I aimed for precise focus on the green bud at the center of each of these blooms, with only partial success. Holding a spring breeze responsible for the slight softness seems like a good strategy; though in reality I would have probably had better results by pulling back a foot or so then cropping half of the extra content out of each one. The tiny center bud is only about the size of a pencil eraser, so getting it in focus with the camera hand-held was a challenge. When working with a macro lens, also, I often find this to be true: subjects like these blooms will come out at least as good, and often much better, If I step back rather than lean in, and will still “fill the frame” appropriately once I get a look at them in Lightroom rather than basing the composition on what I see using the camera’s viewfinder or LED screen.
That’s actually the approach I took in the fourth gallery — of Bluebird Hydrangeas, which I’ll post soon — and it worked out a lot better. In my ideal version of the photos below, both the center and most of the adjacent petals would be tack-sharp. I liked the compositions so worked these photos using typical Lightroom adjustments and Nik Collection filters anyway; hopefully what they lack in focus in some cases becomes less significant if the compositions and lighting are technically decent.
These blooms are more open than those in the previous set, and most (but not all) of the green tint that I described there has faded into white or pale blue. The last photo is just weird — like a landscape from the distant planet Hydrangea — so weird I couldn’t bear to part with it and posted it just for fun.
Select the first image to view larger versions in a slideshow. The previous gallery is here: Exploring Photography: Hydrangea Gallery 2 of 4; and the first one with some additional notes on how these photos came about is here: Exploring Photography: Hydrangea Gallery 1 of 4.
If you use Lightroom and were interested in the B&H EventSpace webinars I described in that first post, you might want to check their June and July offerings, where several new Lightroom webinars have been scheduled, along with a couple new post-processing sessions.
Thanks for reading and taking a look!
The gallery below features fifteen images of new blooms on three Blue Billow hydrangeas that I planted toward the end of April. The three plants were a gift from a friend of mine; friends who buy me plants are my favorite kind! The plants had two weeks to establish themselves before they were subjected to a ten-day heat wave with daily temperatures in the upper 90s, no clouds anywhere in sight for that entire period, and of course not a drop of rain. May is normally a time of moderately warm temperatures here; and it’s during May and June that plants push out most of their new growth, strengthen their stems, and expand their root systems — which typically puts them in good shape for the onset of summer. They don’t expect to be shocked by temperatures 15 to 20 degrees above normal for nearly two weeks in the spring!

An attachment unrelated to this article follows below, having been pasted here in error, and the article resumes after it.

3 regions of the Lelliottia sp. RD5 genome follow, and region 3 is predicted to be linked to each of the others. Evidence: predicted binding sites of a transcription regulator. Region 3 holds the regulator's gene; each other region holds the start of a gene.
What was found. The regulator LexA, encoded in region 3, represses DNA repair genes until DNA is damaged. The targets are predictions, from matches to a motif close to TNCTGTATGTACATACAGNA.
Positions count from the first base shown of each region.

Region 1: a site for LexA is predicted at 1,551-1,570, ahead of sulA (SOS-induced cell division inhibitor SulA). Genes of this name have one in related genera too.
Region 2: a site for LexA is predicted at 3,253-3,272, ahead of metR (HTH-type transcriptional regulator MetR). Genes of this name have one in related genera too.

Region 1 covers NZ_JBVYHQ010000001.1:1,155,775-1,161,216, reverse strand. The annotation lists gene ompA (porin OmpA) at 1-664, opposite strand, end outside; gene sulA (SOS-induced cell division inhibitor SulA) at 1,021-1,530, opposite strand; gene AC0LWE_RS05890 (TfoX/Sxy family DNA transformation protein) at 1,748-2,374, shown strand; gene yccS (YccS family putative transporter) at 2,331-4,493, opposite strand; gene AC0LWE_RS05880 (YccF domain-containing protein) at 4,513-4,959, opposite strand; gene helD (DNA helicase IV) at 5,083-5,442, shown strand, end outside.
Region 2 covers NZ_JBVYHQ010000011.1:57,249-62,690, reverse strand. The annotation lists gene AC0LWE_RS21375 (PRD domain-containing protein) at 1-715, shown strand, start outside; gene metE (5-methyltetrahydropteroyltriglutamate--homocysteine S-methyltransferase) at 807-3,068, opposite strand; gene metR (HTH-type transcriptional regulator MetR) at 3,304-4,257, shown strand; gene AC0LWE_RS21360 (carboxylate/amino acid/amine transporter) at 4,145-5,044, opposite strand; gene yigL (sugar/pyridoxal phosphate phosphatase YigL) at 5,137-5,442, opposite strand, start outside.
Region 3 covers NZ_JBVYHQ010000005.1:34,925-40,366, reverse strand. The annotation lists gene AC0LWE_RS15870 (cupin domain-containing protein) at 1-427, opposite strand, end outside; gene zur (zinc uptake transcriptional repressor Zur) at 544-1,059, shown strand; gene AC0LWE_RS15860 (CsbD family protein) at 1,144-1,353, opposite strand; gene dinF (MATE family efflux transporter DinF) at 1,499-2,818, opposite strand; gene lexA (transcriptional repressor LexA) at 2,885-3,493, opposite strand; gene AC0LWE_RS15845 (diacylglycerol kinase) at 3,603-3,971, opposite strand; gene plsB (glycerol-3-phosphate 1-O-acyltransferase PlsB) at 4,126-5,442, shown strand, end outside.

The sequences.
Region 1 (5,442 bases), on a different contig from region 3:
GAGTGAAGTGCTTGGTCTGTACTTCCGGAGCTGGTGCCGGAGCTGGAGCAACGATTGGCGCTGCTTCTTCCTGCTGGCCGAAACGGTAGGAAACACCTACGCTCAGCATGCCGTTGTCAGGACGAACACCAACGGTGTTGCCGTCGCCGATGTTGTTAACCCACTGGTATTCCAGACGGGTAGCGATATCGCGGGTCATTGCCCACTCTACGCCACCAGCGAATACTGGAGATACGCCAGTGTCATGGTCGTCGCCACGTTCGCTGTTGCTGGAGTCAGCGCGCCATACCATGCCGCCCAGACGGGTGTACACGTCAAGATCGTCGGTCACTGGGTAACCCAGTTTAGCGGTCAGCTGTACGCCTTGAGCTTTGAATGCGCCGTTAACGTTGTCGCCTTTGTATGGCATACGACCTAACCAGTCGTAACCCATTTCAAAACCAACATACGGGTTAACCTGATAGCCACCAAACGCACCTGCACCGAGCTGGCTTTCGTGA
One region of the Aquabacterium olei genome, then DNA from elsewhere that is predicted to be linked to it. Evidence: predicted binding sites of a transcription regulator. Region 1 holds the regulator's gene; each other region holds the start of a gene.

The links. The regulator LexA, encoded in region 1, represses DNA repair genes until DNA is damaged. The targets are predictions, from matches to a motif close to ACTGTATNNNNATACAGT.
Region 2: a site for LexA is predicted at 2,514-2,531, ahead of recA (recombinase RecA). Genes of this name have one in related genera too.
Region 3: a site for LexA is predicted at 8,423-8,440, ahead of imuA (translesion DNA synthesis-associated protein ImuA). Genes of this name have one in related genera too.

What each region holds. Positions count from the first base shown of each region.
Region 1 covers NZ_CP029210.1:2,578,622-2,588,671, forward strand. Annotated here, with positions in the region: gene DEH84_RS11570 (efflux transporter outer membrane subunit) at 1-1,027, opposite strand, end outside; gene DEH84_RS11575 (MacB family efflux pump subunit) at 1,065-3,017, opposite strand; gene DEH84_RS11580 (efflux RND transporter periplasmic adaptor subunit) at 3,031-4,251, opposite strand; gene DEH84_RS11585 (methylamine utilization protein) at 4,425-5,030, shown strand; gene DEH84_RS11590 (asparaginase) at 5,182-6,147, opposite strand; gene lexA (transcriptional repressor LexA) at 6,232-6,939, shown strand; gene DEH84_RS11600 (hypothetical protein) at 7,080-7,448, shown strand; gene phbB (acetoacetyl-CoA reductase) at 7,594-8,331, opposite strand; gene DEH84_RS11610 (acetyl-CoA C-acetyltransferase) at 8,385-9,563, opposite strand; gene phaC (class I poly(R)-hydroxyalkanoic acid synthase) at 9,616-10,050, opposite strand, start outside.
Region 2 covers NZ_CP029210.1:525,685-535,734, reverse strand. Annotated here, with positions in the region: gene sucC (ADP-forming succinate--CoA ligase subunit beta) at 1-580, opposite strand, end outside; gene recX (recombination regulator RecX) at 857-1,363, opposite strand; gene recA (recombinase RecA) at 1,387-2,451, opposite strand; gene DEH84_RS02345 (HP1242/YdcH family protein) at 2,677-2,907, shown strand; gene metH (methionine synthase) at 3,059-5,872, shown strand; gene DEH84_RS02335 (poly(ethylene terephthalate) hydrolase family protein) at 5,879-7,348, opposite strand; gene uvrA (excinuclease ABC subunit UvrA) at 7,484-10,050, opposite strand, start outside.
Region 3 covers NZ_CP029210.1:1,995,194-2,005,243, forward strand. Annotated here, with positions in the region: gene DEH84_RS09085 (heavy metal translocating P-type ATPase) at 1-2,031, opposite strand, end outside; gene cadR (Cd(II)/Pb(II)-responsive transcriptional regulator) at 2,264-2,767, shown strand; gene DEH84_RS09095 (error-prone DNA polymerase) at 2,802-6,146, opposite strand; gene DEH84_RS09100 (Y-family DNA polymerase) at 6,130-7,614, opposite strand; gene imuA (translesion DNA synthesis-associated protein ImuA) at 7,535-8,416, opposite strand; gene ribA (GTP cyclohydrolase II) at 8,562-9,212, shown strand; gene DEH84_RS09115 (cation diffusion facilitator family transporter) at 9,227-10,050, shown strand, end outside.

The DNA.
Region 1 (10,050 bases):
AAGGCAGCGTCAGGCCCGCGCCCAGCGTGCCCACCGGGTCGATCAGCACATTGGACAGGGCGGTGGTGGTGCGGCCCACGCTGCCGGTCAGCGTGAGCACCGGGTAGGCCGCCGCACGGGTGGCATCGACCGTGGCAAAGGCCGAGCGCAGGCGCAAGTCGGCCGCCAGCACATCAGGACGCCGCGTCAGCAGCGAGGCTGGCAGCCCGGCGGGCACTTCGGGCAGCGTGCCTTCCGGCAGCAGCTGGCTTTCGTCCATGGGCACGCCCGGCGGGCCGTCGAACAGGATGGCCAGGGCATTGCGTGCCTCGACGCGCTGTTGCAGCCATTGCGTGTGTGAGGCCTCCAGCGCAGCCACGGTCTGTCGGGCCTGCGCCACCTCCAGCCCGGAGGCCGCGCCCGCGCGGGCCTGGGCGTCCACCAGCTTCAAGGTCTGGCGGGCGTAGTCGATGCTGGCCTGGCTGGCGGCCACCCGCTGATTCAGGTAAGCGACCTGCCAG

If you’ve ever owned hydrangeas, you have probably seen how stressed they get with too much sun and heat: the leaves lose their color, turn slightly translucent, and begin to wilt. No amount of watering ever seems to change that; though it does help them recover color and strength to weather another hot day. Even though these hydrangeas were well shaded, most of the blooms shriveled up and fell off; but the plants seemed to have survived and are continuing to spread out in the garden.
I took the photos in this gallery over several days prior to the heat wave, catching each bloom in slightly different angles of sunshine and adding supplemental lighting of my own. I was definitely experimenting with light, shadows, and contrast here: I again used an LED light attached to my camera, kept it at a high intensity, moved in as close as I could without falling into the plants, and under-exposed each of the photos by at least two stops just to see what would happen. While I often try to expose for dark backgrounds behind my subjects, I don’t usually try to create photos with contrast as high as these. After underexposing in the camera, I only added a fraction of the exposure back in Lightroom and reduced most of the highlights — which is where the starker contrast and emphasized shadows seemed to come from. I do like the extra detail that this approach brought out: it revealed lines and textures in the opened blooms that you don’t really see with your eyes — but I think I would try to diffuse the light more if I ran this experiment again.
I sequenced the photos to show how the colors changed as the days went on: as the buds grew and the flowers opened, the petal colors shifted away from green and yellow, to white or light blue with swatches of green, to end out mostly white with a very slight blue cast or occasional flashes of purple. I think that’s one of my favorite things about closeup and macro photography of plants and flowers: you get a look at color variations that just don’t register to your vision, but once you see them your awareness of color is enhanced by that knowledge. The shift to white seems to be a function of the age of the bloom more than the size: even the tiniest flowers turned bright white when they were a few days old — which may suggest that the plant was signaling its attractiveness to pollinators once all the yellow and green faded away.
Select the first image to view larger versions in a slideshow. The first of these four hydrangea galleries and some additional notes on how these photos came about is here: Exploring Photography: Hydrangea Gallery 1 of 4.
Thanks for reading and taking a look!